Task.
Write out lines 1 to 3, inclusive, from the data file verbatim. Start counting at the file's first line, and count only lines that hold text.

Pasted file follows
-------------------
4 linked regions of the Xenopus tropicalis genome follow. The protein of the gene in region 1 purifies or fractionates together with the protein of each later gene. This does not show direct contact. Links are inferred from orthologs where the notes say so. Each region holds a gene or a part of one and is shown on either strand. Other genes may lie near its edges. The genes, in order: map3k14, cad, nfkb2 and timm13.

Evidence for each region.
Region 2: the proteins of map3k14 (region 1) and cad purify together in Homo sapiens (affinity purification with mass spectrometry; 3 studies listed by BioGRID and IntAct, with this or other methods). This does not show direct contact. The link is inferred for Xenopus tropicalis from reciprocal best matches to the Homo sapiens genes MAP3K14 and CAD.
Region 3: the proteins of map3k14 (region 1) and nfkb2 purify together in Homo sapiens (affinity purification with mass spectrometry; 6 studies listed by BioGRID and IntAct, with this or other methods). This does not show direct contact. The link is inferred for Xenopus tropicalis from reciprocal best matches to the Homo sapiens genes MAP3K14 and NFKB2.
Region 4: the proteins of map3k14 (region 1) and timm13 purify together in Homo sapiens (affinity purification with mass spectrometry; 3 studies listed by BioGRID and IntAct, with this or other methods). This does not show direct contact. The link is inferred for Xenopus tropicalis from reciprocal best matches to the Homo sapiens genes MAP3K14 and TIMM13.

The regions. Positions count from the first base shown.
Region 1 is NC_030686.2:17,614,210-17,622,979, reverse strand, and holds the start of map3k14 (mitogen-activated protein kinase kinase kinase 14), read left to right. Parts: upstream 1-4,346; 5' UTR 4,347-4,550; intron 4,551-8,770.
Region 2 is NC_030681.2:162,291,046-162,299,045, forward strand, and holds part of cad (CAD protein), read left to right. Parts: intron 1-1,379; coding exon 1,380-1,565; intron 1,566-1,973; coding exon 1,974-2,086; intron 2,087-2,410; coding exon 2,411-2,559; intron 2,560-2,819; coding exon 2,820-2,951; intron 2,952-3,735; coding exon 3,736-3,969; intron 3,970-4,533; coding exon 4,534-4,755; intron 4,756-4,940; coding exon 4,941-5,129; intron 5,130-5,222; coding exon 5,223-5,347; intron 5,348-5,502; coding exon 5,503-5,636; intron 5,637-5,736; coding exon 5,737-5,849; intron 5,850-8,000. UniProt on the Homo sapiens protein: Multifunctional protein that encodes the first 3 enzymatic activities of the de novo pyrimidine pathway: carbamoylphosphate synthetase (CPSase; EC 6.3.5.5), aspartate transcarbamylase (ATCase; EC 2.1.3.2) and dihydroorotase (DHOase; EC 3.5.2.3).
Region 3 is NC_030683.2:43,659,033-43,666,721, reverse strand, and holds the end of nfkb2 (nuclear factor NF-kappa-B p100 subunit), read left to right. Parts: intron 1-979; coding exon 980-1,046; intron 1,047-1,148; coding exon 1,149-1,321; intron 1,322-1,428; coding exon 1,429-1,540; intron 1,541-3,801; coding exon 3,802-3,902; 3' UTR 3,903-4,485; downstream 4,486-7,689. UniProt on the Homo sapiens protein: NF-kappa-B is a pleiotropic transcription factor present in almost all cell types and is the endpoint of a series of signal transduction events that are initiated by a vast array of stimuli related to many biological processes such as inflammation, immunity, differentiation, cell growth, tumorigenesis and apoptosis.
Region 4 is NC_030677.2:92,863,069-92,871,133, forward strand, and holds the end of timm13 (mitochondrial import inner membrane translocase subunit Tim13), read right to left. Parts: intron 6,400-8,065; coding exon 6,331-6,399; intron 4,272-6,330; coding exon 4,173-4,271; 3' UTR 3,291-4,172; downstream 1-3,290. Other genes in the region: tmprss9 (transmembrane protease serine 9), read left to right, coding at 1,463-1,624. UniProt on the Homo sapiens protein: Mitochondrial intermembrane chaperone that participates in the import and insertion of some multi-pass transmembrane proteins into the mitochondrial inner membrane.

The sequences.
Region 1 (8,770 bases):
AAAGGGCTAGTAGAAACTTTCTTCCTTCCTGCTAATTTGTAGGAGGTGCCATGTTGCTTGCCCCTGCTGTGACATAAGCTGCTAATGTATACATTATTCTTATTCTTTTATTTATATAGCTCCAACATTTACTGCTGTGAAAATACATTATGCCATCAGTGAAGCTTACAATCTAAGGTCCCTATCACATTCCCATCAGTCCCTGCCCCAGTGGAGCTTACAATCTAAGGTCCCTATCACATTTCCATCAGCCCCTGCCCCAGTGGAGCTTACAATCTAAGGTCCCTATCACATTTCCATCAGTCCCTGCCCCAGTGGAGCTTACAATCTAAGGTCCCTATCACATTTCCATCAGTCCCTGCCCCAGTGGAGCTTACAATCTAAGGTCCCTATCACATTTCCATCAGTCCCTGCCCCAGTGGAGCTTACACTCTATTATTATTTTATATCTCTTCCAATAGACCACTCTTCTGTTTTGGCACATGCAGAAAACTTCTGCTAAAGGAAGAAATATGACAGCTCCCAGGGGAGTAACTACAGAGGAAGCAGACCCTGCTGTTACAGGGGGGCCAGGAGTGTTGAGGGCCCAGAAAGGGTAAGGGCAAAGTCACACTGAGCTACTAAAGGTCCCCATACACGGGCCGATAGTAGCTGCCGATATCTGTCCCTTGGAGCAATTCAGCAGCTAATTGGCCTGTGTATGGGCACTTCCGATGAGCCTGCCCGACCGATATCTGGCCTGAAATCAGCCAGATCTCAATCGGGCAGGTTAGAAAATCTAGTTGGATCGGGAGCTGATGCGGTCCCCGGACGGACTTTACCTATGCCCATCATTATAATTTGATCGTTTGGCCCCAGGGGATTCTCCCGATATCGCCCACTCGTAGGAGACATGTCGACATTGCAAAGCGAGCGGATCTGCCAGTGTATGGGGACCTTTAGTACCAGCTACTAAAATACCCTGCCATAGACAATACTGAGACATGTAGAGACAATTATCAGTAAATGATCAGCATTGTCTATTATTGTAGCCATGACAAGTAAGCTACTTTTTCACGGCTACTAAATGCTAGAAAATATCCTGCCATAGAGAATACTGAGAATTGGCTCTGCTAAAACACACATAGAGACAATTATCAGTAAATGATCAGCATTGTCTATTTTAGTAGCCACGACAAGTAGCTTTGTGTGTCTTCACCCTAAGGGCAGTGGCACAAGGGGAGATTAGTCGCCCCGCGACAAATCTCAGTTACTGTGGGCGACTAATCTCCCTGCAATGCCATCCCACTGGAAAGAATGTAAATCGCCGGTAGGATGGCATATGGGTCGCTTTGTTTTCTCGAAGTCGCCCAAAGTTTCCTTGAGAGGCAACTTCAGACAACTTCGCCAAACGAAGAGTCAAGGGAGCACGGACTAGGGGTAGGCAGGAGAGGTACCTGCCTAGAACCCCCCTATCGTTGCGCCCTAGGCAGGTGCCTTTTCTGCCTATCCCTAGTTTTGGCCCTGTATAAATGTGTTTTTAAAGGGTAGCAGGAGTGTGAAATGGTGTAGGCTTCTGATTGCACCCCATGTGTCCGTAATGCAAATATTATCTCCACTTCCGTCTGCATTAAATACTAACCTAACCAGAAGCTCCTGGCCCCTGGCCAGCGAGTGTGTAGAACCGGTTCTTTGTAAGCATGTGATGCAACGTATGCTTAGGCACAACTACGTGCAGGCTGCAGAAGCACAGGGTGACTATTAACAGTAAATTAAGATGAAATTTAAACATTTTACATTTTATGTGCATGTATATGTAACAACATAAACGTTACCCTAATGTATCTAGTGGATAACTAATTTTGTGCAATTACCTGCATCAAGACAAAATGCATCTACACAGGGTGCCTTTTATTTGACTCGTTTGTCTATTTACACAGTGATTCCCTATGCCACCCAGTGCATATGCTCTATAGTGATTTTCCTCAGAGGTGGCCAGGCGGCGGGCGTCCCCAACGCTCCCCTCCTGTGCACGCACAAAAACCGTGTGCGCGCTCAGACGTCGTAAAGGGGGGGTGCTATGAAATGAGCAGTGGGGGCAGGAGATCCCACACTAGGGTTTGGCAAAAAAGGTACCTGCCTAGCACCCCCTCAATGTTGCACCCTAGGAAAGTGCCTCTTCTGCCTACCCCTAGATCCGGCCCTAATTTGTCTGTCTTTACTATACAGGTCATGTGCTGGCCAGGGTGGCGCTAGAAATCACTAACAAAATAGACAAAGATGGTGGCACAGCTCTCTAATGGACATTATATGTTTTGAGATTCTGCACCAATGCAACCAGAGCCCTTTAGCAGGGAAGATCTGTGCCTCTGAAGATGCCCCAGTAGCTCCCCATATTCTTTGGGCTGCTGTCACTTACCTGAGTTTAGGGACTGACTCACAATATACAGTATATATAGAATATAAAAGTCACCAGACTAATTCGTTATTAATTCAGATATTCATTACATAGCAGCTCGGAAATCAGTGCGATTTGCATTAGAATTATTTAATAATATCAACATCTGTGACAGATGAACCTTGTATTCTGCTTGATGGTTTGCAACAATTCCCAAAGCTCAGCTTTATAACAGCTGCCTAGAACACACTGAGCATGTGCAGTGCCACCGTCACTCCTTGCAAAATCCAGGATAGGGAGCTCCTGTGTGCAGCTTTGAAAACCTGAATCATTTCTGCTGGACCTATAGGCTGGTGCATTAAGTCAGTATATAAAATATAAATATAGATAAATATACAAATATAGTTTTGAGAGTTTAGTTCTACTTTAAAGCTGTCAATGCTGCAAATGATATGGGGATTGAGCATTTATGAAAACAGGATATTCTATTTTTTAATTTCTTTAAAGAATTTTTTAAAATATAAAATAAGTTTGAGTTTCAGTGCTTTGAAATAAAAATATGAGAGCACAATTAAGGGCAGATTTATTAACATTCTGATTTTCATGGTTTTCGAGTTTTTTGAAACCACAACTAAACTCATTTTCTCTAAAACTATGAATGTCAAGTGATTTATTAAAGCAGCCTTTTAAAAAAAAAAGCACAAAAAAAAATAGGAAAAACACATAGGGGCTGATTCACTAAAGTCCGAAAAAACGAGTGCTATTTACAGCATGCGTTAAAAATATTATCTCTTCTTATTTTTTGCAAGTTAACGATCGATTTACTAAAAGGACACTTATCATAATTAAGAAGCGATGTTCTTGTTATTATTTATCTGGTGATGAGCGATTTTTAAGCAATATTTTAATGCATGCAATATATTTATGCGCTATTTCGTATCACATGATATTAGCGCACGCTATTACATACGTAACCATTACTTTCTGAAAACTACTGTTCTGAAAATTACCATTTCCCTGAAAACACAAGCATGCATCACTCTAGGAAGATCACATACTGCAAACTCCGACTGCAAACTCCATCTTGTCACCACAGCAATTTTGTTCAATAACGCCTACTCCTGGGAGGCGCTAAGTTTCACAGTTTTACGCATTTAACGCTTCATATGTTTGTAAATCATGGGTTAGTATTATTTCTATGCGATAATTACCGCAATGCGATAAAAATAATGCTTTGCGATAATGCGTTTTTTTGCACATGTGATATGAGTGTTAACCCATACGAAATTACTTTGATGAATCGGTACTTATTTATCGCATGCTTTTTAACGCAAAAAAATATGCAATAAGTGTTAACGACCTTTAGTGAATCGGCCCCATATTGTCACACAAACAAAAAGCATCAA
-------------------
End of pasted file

4 linked regions of the Xenopus tropicalis genome follow. The protein of the gene in region 1 purifies or fractionates together with the protein of each later gene. This does not show direct contact. Links are inferred from orthologs where the notes say so. Each region holds a gene or a part of one and is shown on either strand. Other genes may lie near its edges. The genes, in order: map3k14, cad, nfkb2 and timm13.

Evidence for each region.
Region 2: the proteins of map3k14 (region 1) and cad purify together in Homo sapiens (affinity purification with mass spectrometry; 3 studies listed by BioGRID and IntAct, with this or other methods). This does not show direct contact. The link is inferred for Xenopus tropicalis from reciprocal best matches to the Homo sapiens genes MAP3K14 and CAD.